Pundits Say Immigration Reform ‘Critical’ for GOP
Republicans won’t gain a large part of the Hispanic vote anytime soon, but they can chip away at the bloc by wooing elderly Catholic Hispanics, and that’s likely to be their strategy. Since the GOP has only one worn playbook leftover from the ‘80’s there will soon be Pro GOP but Hispanic versions of Tony Perkins, Glenn Beck, and Rush Limbaugh hitting the Latino airwaves if they aren’t there already. The only hard part will be orchestrating the dance at the national level so that the newly minted conservative Latino stars don’t bump shoulders with the Paleo Libertarian/ Nationalist stripe anti immigrant types that the SW GOP is rife with.
Republicans keen on winning back the surging Latino vote will need to get behind the far-reaching immigration reform set out by a group of bipartisan senators yesterday — or risk being pummeled again at the national polls, political observers said.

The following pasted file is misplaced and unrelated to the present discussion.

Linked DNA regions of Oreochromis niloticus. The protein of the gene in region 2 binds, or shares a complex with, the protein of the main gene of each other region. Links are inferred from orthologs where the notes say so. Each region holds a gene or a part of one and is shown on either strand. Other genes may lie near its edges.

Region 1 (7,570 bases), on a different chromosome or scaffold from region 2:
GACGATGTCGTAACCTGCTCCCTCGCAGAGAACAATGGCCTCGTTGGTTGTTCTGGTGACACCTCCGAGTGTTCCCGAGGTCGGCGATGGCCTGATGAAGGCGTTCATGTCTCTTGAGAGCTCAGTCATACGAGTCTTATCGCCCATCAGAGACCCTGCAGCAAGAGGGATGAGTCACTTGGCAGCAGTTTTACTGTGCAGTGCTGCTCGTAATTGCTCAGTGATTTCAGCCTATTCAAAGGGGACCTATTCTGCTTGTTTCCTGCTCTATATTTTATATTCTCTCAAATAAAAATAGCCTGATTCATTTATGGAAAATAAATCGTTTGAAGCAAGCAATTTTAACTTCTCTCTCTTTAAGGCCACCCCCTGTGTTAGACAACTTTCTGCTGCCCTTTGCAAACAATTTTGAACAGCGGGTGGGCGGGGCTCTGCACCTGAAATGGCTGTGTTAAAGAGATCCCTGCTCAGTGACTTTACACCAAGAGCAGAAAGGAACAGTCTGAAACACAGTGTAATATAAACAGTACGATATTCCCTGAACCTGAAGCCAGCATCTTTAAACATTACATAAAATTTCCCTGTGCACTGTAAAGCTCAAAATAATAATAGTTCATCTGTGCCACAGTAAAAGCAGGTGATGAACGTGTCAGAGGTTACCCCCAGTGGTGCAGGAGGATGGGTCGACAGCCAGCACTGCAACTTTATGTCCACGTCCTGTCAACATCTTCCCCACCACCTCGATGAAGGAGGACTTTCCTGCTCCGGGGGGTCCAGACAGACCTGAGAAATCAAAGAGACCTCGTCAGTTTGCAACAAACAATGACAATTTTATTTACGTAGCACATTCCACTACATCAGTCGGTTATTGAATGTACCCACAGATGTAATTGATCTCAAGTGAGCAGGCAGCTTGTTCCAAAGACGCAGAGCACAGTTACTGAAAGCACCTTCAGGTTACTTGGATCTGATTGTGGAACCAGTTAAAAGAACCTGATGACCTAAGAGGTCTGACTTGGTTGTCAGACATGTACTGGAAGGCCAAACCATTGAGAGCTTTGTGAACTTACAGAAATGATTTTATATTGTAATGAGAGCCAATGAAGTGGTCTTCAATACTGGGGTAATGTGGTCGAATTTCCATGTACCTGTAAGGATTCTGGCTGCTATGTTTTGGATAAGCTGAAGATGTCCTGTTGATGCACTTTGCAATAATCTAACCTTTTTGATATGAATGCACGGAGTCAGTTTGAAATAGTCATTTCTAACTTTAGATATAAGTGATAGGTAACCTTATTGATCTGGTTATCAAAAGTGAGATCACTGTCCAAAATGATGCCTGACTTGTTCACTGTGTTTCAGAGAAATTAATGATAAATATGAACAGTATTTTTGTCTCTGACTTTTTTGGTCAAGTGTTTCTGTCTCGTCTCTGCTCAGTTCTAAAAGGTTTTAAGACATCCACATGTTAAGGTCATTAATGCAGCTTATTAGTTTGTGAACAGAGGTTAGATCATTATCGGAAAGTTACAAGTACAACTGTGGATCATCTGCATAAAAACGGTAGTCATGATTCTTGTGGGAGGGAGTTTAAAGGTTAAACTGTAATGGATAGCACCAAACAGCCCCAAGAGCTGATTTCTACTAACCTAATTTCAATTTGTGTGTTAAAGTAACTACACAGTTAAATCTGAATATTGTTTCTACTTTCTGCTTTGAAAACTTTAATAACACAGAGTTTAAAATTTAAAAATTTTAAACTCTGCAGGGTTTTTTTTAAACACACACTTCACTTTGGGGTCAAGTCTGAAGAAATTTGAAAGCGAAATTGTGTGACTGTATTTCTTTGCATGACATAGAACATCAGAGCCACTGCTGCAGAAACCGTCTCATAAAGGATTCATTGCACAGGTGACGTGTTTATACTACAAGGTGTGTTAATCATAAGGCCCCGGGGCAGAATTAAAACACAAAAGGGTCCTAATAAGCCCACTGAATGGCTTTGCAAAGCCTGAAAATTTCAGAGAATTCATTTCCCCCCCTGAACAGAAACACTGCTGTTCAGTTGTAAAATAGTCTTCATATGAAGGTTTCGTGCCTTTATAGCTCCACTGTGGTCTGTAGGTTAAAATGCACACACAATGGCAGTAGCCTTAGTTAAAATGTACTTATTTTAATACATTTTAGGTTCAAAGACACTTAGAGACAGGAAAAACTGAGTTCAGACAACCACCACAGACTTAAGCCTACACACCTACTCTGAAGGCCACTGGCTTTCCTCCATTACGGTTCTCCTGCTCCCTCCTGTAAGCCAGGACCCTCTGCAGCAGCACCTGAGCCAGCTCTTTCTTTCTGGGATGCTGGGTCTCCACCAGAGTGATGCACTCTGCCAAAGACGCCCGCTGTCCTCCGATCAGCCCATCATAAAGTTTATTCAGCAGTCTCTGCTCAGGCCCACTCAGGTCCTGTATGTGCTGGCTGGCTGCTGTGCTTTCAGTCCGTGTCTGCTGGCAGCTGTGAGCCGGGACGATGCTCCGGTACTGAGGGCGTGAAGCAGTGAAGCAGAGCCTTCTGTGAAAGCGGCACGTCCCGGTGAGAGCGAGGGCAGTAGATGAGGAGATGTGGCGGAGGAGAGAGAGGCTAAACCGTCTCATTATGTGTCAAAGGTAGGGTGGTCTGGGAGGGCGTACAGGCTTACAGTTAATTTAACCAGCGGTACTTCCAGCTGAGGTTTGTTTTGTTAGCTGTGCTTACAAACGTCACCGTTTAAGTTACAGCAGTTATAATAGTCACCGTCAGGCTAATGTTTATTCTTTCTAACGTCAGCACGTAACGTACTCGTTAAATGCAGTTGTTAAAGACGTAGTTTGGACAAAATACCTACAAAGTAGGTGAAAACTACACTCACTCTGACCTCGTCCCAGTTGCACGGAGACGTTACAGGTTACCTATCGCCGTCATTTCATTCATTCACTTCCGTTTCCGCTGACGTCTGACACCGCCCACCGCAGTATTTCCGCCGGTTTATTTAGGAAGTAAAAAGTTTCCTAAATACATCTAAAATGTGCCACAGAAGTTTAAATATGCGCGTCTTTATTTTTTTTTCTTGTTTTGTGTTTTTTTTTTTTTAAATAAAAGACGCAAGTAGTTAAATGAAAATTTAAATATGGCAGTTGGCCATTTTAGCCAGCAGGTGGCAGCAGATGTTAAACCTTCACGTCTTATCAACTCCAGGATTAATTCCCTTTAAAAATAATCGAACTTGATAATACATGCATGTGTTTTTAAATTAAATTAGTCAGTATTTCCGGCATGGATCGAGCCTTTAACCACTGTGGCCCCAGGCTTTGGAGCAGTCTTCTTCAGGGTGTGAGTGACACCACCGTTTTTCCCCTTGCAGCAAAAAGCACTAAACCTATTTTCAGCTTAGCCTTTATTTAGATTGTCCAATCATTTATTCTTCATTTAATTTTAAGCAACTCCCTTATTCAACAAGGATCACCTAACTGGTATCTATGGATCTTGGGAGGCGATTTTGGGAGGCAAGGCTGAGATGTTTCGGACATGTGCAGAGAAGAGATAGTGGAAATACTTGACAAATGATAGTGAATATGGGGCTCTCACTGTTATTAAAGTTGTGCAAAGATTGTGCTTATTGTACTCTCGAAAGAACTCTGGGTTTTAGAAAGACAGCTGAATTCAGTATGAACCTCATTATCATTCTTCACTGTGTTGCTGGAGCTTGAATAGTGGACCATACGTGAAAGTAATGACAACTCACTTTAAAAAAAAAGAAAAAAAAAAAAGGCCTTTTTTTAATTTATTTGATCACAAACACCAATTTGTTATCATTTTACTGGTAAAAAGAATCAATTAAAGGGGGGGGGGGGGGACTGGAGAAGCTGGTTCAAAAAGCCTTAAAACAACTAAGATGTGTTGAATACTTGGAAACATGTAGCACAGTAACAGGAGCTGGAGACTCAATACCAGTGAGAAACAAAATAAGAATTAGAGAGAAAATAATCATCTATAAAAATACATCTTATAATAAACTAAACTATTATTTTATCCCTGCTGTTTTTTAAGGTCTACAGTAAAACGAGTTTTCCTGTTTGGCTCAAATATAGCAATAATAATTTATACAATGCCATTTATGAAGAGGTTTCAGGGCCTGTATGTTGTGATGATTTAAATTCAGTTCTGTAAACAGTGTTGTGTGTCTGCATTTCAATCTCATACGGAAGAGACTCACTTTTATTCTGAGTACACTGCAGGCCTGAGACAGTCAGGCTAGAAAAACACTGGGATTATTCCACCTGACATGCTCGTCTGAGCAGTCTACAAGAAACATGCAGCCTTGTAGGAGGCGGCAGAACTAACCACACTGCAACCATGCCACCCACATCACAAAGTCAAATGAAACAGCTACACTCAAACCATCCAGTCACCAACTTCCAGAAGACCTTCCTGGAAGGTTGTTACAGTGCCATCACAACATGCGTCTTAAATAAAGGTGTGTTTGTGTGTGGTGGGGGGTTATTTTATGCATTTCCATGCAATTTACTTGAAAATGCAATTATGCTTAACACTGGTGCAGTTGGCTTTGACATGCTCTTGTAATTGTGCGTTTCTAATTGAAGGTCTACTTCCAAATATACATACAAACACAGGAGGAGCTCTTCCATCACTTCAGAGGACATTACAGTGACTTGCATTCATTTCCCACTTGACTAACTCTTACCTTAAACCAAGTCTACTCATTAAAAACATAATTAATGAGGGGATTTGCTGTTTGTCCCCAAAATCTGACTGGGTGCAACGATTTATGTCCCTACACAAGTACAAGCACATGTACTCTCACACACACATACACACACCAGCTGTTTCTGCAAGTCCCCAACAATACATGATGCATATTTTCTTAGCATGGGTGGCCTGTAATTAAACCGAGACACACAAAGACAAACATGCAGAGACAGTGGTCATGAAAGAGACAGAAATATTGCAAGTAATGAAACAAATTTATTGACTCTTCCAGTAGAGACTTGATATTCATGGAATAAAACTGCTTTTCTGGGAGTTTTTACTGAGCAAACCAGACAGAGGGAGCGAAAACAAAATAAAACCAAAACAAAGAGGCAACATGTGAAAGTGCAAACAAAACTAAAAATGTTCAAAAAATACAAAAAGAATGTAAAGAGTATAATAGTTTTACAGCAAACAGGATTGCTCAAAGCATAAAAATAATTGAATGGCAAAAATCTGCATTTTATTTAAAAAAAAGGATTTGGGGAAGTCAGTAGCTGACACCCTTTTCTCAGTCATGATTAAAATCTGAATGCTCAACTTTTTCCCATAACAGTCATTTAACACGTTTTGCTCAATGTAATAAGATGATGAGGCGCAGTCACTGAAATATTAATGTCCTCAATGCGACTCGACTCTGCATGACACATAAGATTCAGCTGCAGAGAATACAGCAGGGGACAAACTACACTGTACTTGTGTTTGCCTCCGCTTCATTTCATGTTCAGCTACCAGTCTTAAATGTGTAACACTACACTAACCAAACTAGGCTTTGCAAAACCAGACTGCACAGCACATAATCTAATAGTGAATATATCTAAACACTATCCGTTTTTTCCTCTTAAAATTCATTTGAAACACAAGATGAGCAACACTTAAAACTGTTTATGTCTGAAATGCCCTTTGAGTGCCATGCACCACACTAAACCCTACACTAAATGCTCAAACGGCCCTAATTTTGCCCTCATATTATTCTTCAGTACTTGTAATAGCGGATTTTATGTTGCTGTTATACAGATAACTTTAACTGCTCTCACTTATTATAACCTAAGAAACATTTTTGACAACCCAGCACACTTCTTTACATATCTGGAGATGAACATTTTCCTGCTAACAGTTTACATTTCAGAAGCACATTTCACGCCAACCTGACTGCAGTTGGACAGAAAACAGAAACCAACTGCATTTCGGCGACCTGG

“We have this demographics time bomb ticking, and we have to stop being the party of the angry white guy,” Alex Patton, a GOP consultant in Florida, told the Herald yesterday, adding that a Republican shift on the issue is “critical” if the GOP is going to compete in the 2016 White House race. “Any bipartisan approach is welcome at this point,” Patton added.
The landmark proposal was trotted out by U.S. senators from both sides of the aisle, led by Democrats Charles Schumer of New York, Dick Durbin of Illinois and Robert Menendez of New Jersey, and Republicans Lindsey Graham of South Carolina, John McCain of Arizona and Marco Rubio of Florida. It was short on details, but sketched out a plan to give more than 11 million illegal immigrants a path to citizenship while stepping up border security